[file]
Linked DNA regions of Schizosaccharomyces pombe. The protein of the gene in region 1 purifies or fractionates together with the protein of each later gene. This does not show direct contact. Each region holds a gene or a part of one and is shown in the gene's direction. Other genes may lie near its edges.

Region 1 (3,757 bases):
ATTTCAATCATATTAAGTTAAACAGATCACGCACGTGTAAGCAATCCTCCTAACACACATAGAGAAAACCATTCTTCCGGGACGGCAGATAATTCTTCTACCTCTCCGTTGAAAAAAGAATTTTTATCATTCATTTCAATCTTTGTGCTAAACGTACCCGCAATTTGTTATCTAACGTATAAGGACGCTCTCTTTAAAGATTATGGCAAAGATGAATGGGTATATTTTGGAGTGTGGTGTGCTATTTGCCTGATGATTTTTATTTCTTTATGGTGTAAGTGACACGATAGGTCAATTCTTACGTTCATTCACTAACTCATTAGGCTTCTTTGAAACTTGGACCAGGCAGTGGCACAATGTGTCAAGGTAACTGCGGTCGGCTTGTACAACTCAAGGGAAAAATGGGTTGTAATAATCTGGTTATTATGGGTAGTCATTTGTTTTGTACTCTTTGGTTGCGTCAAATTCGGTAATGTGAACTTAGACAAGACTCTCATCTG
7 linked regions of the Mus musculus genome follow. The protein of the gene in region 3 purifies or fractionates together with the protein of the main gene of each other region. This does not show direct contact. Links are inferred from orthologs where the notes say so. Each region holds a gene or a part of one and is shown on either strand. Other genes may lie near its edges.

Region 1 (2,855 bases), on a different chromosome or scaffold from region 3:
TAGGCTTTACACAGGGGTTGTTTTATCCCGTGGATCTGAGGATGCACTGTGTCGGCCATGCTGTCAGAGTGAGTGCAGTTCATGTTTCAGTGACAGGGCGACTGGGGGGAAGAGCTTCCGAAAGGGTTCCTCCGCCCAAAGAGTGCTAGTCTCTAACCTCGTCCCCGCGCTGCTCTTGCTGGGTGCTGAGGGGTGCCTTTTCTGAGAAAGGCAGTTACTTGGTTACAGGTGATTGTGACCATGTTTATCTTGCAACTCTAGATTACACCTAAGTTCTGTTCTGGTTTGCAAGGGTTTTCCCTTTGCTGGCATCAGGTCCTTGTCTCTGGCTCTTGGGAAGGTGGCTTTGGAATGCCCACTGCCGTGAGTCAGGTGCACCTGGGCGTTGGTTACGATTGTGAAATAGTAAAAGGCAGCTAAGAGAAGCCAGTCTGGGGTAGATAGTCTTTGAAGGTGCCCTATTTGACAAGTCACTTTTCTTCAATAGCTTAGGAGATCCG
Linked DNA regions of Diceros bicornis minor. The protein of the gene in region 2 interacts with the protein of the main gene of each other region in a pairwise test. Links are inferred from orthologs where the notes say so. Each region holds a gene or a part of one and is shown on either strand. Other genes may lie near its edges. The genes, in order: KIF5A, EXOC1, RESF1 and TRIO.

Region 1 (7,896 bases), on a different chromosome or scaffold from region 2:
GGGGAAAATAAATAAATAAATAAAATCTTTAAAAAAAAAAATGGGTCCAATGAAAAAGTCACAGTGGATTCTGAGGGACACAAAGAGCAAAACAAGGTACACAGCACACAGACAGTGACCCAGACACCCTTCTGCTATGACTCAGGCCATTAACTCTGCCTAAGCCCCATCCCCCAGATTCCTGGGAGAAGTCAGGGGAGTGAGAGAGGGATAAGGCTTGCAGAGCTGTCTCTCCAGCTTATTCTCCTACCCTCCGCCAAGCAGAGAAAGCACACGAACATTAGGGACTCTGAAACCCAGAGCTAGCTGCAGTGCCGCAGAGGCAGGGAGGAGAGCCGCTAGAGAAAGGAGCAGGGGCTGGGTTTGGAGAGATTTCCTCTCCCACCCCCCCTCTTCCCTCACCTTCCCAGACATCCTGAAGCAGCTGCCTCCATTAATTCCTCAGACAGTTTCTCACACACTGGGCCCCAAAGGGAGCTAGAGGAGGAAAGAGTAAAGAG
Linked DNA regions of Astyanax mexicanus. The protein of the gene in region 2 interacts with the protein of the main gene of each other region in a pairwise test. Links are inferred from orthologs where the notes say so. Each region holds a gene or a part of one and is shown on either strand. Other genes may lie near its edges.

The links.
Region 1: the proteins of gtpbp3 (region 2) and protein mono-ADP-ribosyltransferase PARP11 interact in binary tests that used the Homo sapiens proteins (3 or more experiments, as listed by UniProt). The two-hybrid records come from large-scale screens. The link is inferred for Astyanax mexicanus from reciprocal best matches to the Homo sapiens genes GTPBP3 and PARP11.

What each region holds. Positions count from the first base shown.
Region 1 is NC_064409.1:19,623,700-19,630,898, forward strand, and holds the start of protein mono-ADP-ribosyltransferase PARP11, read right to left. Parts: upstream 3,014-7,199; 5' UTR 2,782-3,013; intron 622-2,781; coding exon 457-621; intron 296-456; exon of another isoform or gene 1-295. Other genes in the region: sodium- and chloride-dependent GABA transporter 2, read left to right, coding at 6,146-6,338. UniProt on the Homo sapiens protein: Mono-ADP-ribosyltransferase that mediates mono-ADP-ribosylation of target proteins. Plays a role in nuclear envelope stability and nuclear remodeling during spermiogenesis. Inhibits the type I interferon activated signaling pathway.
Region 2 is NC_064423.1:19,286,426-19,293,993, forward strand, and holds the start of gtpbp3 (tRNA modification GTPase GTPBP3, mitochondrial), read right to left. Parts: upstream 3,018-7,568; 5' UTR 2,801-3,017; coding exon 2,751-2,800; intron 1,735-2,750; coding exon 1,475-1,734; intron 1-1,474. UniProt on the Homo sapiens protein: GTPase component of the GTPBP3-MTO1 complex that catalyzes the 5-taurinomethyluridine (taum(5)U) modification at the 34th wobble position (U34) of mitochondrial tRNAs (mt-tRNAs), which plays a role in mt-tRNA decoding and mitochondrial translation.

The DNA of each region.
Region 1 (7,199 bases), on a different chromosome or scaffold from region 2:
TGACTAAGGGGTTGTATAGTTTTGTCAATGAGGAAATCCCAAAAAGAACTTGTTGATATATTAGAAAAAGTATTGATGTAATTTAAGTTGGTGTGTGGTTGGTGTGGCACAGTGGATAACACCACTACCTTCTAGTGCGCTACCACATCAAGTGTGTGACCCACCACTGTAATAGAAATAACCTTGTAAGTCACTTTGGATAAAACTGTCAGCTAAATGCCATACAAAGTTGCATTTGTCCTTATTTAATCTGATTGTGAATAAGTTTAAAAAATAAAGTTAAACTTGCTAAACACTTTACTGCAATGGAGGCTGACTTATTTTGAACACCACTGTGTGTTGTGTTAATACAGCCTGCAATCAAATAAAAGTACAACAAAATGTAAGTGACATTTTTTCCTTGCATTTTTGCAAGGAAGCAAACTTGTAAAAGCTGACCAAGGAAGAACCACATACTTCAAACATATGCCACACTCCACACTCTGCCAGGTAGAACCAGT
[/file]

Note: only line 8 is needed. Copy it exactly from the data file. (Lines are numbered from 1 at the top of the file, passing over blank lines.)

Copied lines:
Region 1 (7,896 bases), on a different chromosome or scaffold from region 2: